Arab Youth Survey

Despite prevalent beliefs, the assumption that numerous Middle Easterners are radical has been proven incorrect in a recent survey.

Joseph Rivas, Columnist

With all the unrest and conflict in the Middle East, it’s easy to develop a very particular and toxic view of that part of the world, especially if you only get your information from western news organizations. The predominant view is that the support for extremist groups in the Middle East is strong and universal with those not supporting them being in the minority. Despite this, I had suspected that the general population’s support for extremist groups was low because moderate opinions are generally more common than extreme views, and the 2016 Arab Youth Survey by ASDA’A Burson-Marsteller, a public relations consultancy in the Middle East, seems to prove that suspicion correct.

According to the survey, only 13 percent of Arab youth could imagine themselves supporting ISIS even if ISIS became less violent. Most believe that the establishment of a new caliphate is not possible and, if it was, most think it would fail. The survey was conducted in 16 countries, like Iraq, Egypt, Saudi Arabia, Palestine and more with the only exception being Syria due to civil unrest. The gender split of the survey was 50/50 with a margin of error being +/- 1.65 percent. The data presented by the survey sheds new light on a very complicated issue and offers information that may change how you view those living in the Middle East.

What the survey shows is that the Islamophobic belief that all Muslims, Islam, and anyone from the Middle East is bad and supports extremism is completely false. It’s, in fact, the opposite if this survey is to be believed. Being Muslim and believing in Islam does not equate to being a terrorist or supporting terrorists. As someone who has grown up my entire life seeing and hearing about conflict and war in the Middle East, a depressing realization in its own right. I know how biased and grossly vague the news and media can be in regards to who is or isn’t the “good guy,” extremist groups are talked about as if they make up a majority of the Islamic world but, in reality, they remain a small fraction, they are just the loudest and get the most attention.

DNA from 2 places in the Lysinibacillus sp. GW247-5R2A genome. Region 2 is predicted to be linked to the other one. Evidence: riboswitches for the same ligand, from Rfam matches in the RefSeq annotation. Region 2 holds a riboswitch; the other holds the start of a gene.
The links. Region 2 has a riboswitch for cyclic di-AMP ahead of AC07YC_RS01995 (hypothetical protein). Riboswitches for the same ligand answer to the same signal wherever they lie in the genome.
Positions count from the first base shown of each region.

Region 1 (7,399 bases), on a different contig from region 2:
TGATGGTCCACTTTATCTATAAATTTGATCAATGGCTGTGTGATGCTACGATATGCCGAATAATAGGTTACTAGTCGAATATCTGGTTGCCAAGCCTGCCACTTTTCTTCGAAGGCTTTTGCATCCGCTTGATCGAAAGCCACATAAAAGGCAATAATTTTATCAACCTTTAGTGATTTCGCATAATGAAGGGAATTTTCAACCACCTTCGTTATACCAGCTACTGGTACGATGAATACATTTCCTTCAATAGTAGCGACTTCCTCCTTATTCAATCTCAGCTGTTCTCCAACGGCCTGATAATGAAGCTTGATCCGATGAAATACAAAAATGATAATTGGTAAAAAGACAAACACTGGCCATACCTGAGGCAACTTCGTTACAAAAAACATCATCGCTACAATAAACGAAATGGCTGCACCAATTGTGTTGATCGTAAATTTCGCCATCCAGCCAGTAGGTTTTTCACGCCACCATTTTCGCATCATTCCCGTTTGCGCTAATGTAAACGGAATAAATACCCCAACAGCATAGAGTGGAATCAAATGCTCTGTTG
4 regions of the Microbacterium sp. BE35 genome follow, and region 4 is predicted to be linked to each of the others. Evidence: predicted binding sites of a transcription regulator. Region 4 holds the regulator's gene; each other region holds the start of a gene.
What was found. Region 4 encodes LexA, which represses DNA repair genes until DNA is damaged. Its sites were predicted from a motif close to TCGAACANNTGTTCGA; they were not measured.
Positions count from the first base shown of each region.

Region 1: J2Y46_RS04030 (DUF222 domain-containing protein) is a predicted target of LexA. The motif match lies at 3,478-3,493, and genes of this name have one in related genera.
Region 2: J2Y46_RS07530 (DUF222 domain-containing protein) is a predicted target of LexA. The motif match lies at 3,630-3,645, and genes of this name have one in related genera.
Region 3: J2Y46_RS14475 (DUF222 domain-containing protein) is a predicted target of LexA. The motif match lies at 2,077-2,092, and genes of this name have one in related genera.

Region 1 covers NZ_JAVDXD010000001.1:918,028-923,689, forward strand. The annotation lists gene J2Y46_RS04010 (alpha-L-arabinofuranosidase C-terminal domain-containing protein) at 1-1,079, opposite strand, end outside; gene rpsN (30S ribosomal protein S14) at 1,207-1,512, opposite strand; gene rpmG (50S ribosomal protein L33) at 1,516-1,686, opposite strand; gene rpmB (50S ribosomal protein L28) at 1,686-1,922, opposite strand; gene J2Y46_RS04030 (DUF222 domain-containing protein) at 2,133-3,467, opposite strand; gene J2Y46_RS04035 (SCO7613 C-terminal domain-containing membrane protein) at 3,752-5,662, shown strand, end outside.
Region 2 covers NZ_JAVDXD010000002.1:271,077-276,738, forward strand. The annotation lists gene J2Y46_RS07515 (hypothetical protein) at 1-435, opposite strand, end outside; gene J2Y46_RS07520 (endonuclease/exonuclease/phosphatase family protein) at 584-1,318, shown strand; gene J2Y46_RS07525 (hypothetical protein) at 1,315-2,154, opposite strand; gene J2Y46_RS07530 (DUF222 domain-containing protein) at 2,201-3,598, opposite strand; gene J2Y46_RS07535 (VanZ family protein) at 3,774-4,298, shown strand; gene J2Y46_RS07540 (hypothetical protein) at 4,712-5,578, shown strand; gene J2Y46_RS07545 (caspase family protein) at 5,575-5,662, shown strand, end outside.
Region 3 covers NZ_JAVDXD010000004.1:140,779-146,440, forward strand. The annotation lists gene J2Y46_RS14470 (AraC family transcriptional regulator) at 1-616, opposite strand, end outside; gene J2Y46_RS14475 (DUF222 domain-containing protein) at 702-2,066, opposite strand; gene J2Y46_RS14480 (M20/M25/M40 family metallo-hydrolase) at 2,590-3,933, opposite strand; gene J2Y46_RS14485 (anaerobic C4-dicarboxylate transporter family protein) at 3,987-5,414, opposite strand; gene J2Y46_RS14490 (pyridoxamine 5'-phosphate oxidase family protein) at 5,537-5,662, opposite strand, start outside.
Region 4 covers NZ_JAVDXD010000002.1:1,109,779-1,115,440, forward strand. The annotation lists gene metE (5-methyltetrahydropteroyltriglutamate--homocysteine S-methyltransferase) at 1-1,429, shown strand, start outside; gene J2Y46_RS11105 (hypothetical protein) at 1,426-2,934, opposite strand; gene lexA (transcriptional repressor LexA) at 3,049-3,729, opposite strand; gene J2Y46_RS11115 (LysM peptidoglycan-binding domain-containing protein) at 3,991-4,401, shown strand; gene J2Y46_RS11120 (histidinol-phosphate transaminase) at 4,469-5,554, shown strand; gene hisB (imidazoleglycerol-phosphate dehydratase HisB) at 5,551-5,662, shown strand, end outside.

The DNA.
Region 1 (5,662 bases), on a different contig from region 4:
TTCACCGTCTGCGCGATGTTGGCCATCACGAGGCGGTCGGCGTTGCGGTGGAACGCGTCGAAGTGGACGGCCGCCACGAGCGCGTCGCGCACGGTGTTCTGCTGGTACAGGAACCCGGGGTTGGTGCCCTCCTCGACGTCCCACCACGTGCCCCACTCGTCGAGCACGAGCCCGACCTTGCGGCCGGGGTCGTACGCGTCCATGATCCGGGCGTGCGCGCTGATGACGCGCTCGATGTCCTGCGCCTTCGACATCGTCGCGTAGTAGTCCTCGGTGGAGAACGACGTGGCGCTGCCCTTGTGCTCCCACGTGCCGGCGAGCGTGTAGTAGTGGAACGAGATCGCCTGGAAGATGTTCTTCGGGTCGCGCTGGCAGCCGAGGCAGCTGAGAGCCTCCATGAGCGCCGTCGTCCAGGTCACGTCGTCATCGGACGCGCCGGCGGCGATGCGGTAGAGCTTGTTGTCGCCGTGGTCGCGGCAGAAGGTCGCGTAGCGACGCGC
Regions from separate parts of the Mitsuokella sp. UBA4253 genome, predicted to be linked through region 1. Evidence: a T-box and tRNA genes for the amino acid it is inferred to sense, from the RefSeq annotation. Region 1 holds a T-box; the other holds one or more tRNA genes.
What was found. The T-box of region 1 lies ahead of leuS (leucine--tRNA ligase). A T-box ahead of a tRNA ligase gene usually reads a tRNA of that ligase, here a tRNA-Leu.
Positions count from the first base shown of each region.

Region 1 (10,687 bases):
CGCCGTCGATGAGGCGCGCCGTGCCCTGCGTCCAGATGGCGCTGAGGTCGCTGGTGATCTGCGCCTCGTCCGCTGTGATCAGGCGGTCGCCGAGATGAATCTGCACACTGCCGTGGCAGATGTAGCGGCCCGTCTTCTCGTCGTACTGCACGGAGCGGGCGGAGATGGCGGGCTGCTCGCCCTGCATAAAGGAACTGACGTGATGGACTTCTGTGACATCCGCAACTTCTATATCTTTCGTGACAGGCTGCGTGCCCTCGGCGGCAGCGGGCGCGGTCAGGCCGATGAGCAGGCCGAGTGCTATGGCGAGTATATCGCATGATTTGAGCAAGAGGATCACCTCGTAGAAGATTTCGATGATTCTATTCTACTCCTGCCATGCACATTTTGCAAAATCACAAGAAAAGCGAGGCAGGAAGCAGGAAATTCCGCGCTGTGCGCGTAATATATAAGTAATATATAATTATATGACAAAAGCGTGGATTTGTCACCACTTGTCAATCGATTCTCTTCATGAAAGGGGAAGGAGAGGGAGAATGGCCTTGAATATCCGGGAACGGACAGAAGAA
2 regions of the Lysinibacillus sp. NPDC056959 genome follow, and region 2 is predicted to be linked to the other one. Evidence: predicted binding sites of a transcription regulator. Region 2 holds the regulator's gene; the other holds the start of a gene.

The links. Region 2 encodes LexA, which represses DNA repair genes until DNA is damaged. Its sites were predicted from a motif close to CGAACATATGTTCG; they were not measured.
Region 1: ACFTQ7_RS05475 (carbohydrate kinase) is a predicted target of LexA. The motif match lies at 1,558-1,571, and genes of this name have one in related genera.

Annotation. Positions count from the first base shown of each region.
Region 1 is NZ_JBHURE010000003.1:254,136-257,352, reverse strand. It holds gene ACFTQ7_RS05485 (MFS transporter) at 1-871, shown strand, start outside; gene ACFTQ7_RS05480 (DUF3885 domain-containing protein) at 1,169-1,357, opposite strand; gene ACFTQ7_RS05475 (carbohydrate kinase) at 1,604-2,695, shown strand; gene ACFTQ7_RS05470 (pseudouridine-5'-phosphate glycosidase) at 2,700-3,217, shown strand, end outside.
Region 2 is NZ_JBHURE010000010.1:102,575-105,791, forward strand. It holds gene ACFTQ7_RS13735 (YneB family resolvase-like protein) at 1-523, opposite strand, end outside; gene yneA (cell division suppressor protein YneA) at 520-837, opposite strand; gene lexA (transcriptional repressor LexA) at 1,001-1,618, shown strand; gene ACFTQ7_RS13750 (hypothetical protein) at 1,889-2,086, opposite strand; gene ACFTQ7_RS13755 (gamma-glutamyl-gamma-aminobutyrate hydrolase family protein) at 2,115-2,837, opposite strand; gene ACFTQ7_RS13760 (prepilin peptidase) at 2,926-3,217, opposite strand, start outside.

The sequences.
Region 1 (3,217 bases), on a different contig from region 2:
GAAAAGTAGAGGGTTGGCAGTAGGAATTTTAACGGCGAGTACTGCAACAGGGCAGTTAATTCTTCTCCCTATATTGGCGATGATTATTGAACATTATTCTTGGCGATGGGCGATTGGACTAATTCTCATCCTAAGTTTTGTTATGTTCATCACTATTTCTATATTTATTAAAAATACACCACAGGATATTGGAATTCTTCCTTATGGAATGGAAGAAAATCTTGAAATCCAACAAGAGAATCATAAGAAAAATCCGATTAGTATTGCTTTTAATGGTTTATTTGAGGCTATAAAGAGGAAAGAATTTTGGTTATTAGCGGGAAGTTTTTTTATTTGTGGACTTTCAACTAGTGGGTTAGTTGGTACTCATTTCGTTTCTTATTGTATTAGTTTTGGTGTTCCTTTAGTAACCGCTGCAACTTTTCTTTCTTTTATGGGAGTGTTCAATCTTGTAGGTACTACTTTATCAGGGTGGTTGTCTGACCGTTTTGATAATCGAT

This perception is fueled by Islamophobia, albeit of a more subtle fashion, and so far it’s led to a lot of harm even here in Phoenix where anti-Islam protesters descended upon a mosque, some armed with assault weapons and body armor, not because there was an actual threat or problem but because of assumptions made about the religion and Middle Eastern people. The issue of negative perception in regards to foreign nations, particularly those experiencing division, turmoil and violence, is outright toxic. It’s far too easy to develop animosity towards certain groups of people especially during wartime where an alarming amount of dehumanization usually occurs. The survey, aside from being interesting, is important. It actively disproves islamophobic notions and shows that the issues in the East are not as black and white as some think or want to believe.